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CONSEULA FRANCIS, The Critical Reception of James Baldwin 1963-2010: An Honest Man and a Good Writer (Rochester: Camden House, 2014), 174 pp.
May18

CONSEULA FRANCIS, The Critical Reception of James Baldwin 1963-2010: An Honest Man and a Good Writer (Rochester: Camden House, 2014), 174 pp.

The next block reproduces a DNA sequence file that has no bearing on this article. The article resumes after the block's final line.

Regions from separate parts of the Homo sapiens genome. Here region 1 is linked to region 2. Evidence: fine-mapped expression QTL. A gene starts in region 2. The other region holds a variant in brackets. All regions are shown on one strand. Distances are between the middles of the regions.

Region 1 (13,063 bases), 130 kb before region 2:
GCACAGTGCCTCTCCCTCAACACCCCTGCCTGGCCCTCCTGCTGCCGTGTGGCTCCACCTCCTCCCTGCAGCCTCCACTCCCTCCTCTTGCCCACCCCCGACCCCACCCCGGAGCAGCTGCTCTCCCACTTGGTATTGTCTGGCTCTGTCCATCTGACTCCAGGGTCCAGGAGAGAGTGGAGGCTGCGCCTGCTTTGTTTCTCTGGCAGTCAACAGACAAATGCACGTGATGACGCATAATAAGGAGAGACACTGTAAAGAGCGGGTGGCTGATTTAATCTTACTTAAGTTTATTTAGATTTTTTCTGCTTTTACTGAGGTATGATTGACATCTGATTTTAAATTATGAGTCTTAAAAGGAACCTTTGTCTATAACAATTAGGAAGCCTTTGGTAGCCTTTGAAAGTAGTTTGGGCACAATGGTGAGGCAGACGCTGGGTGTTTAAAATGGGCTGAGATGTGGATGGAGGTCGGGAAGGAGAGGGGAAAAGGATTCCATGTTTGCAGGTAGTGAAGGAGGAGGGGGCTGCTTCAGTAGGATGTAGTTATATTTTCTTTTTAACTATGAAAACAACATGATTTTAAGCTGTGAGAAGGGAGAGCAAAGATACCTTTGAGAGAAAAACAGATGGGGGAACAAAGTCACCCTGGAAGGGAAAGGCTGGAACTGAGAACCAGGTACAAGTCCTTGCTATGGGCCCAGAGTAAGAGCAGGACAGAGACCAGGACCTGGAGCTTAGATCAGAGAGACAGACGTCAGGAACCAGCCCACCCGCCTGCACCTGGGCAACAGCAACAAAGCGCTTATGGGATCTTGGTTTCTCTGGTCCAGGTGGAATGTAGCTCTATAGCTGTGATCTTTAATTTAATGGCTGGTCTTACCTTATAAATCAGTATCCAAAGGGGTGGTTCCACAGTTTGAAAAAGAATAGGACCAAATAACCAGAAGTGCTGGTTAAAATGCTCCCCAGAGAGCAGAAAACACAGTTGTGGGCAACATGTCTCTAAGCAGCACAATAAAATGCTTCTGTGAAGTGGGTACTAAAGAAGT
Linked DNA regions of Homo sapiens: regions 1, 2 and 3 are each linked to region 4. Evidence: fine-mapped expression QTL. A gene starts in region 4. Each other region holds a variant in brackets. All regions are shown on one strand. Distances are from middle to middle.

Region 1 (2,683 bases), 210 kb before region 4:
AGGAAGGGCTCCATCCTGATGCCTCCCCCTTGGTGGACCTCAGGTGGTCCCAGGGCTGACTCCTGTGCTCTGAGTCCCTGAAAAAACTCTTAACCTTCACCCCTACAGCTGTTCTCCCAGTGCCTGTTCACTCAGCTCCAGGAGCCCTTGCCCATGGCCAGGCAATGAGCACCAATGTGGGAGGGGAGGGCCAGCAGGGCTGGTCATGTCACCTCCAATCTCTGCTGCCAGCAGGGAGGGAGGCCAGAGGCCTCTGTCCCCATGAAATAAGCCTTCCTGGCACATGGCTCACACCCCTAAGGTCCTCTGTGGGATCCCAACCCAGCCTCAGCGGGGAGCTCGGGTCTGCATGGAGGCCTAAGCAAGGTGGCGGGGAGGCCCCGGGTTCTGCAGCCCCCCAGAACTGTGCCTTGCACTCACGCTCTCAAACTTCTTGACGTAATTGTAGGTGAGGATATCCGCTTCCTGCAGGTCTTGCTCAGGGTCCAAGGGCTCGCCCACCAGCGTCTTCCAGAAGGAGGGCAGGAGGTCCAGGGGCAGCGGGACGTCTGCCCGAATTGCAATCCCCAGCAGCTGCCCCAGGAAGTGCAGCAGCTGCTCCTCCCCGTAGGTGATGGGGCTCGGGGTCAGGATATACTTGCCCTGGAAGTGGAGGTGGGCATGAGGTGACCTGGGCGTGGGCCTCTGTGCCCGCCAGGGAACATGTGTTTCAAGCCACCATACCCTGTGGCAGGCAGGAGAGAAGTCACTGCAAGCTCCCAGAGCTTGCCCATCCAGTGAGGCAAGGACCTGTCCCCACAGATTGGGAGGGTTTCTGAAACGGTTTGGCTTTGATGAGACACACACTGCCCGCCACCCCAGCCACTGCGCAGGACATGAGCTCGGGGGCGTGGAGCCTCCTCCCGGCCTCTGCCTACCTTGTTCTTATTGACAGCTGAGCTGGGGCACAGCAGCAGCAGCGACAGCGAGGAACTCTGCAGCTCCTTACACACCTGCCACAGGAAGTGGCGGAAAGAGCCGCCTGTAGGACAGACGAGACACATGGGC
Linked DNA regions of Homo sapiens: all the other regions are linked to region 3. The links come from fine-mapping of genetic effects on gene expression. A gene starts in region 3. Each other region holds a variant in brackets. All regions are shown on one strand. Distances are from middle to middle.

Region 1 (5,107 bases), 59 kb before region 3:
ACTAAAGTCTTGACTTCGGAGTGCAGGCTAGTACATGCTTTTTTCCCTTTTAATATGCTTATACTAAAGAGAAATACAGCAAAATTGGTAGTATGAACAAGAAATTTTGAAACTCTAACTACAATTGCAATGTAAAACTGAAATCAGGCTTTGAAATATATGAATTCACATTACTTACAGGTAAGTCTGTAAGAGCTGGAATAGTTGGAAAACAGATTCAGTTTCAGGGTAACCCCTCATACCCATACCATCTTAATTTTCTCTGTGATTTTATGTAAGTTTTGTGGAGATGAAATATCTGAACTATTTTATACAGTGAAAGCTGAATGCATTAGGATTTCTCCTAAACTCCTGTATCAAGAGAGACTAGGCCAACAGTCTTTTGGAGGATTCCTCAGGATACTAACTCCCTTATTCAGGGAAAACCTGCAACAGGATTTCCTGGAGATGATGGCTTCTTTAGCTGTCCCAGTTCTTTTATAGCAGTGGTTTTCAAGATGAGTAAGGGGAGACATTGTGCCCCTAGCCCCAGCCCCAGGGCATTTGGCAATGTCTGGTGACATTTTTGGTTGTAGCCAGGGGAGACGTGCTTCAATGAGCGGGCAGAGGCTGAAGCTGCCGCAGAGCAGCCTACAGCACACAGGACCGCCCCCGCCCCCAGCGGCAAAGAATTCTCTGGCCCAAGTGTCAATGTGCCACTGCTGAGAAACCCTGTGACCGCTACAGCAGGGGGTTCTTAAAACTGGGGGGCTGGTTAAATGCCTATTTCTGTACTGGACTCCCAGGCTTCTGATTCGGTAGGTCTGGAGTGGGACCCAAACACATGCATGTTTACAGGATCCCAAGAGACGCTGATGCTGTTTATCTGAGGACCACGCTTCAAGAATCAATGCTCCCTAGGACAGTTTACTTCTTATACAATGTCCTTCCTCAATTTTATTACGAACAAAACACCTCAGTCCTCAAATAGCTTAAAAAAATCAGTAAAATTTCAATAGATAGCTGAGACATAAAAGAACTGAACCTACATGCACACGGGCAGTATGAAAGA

CONSEULA FRANCIS, The Critical Reception of James Baldwin 1963-2010: An Honest Man and a Good Writer (Rochester: Camden House, 2014), 174 pp. Amerikastudien/ American Studies 60.1     James Baldwin, Harlem’s own voice of reason, is regarded as a visionary and virtuoso in African American literature. Although often read as working through Richard Wright’s shadow, Baldwin’s work intended to do more than expand the literary canon or support a singular focus on civil rights concerns. Universal themes, an unrestrained voice, and remarkable foresight were his ammunition; the typewriter was his weapon, which made him a fighter for love and humanity in the midst of exorbitant racial and gender dynamics that largely shaped the United States in the mid-twentieth century. His writing, both fiction and nonfiction, was in that sense less concerned with seeking ultimate solutions, but rather in raising provocative questions and addressing a conscious reader. This mission, in which the truth about oneself is manifested, is itself the craft of James Baldwin’s writing.               With Critical Reception Conseula Francis provides an easily accessible “overview of the critical trends in Baldwin scholarship” (3) that praises the writer’s thematic plurality without neglecting objectivity when surveying the numerous approaches of Baldwin criticism. After introducing the complexity of studying Baldwin and demonstrating how critics lost themselves in the wide range of literature by and on Baldwin, Francis opens a thorough dialogue and thematic discussion between the critical voices, approaches, and turns of Baldwin scholarship. Organized into three parts, she captures the stages and periods of Baldwin criticism, illustrates Baldwin’s popular reception, and renders a contemporary account of Baldwin studies—all presented in an equally critical, essential, and concise fashion. Francis’s Critical Reception is, therefore, not only a superb overview on Baldwin criticism, but also a comprehensive study on the vastness and depth of Baldwin’s literary legacy.               Francis begins with the critical takes on Baldwin’s writing, in particular his early novels and the essay collection The Fire Next Time (1963). She captures how throughout the 1960s critics struggled most with Baldwin’s manifold roles as essayist, revolutionary, and fiction writer, and his repeating attempts to integrate this new form of protest that proclaimed love as opposed to aggressive resistance and called for a renewal of social awareness. As many critics at the time claimed, Baldwin’s literary sphere and celebrity did not coincide with the thematic depth on racial dynamics African American recipients expected. Eldridge Cleaver was one of these early skeptical readers of Baldwin’s works. Often accused of being a “favored son of mainstream American media” (18), Baldwin’s approach aimed at a collective and comprehensive human experience rather than merely accusing (white)...